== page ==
Microsoft and Comcast provide Internet Access and Computers to Low-Income Families

Yesterday Microsoft announced an extension to its Shape the Future program that already brought computers to more than 10 million under privileged children world wide in the past 5 years. This new initiative aims to bring broadband access as well as discounted hard- and software to one million more children.

Microsoft will work together with nonprofit, corporate and governmental organisations to fill the achievement gap between students who have Internet access at home and those who don’t.

According to the Federal Reserve, these students have a high school graduation rate six to eight percentage points lower than those who have home access to the Internet.

The Comcast program is called Internet Essentials and offers internet access for only $10 a month to families with children who qualify for free lunch programs.

The goal of Internet Essentials is to help close the digital divide and ensure more Americans benefit from all the Internet has to offer.

In partnership with the FCC Comcast found that there are three primary barriers to broadband adoption which the company is aiming to address with the new plan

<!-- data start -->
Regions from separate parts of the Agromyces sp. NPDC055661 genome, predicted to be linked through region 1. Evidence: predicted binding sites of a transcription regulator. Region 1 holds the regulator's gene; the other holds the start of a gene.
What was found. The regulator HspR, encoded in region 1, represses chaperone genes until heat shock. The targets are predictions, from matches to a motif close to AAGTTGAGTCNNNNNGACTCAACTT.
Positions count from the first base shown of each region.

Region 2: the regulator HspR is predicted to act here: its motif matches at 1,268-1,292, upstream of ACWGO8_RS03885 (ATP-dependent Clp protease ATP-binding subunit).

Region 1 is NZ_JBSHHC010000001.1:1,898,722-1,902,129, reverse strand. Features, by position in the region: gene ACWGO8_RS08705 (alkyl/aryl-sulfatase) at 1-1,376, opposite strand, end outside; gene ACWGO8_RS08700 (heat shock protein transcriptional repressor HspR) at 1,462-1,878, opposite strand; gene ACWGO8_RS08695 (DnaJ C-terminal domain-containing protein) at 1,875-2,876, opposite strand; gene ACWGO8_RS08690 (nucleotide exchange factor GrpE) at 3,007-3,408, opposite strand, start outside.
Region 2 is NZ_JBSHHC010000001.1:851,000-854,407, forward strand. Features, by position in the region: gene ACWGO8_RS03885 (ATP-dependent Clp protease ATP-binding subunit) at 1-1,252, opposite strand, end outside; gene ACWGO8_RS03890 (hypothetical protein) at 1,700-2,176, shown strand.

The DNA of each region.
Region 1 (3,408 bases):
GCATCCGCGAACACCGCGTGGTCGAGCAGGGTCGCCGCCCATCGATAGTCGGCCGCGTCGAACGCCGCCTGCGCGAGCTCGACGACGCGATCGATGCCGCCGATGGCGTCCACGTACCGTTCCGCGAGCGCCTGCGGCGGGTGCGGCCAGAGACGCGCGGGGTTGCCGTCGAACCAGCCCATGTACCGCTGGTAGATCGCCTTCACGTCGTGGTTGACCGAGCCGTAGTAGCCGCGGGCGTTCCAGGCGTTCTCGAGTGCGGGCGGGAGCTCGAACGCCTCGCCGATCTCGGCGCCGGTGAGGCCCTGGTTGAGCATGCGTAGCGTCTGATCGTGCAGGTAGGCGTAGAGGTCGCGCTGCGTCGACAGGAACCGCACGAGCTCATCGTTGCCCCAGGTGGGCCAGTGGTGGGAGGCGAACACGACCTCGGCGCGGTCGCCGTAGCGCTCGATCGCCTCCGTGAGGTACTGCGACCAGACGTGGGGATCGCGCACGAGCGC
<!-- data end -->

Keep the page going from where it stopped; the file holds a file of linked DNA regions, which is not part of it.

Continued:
• lack of understanding of how the Internet is relevant and useful
  • cost of a home computer
  • cost of Internet service

Internet Essentials offers discounted computers for $149,99 and free training either on the website or in 90 minute live sessions across the US. In addition Norton also offers free security software to the Internet Essentials subscribers.

The core mission of the program is to level out the gap between students whose parents already can afford a broadband Internet access and those whose parents don’t have the means to spend on an expensive plan or computer. Comcast EVP David L. Cohen states that

“Internet Essentials helps level the playing field for low-income families by connecting students online with their teachers and their schools’ educational resources.”

The same is of course true for the parents who can subscribe for digital literacy training which gives them better chances to apply for a job.

Via: Engadget | Engadget

Kay Alexander is the co-founder and creative director of EDUKWEST. You can follow him on Twitter, Facebook or Google+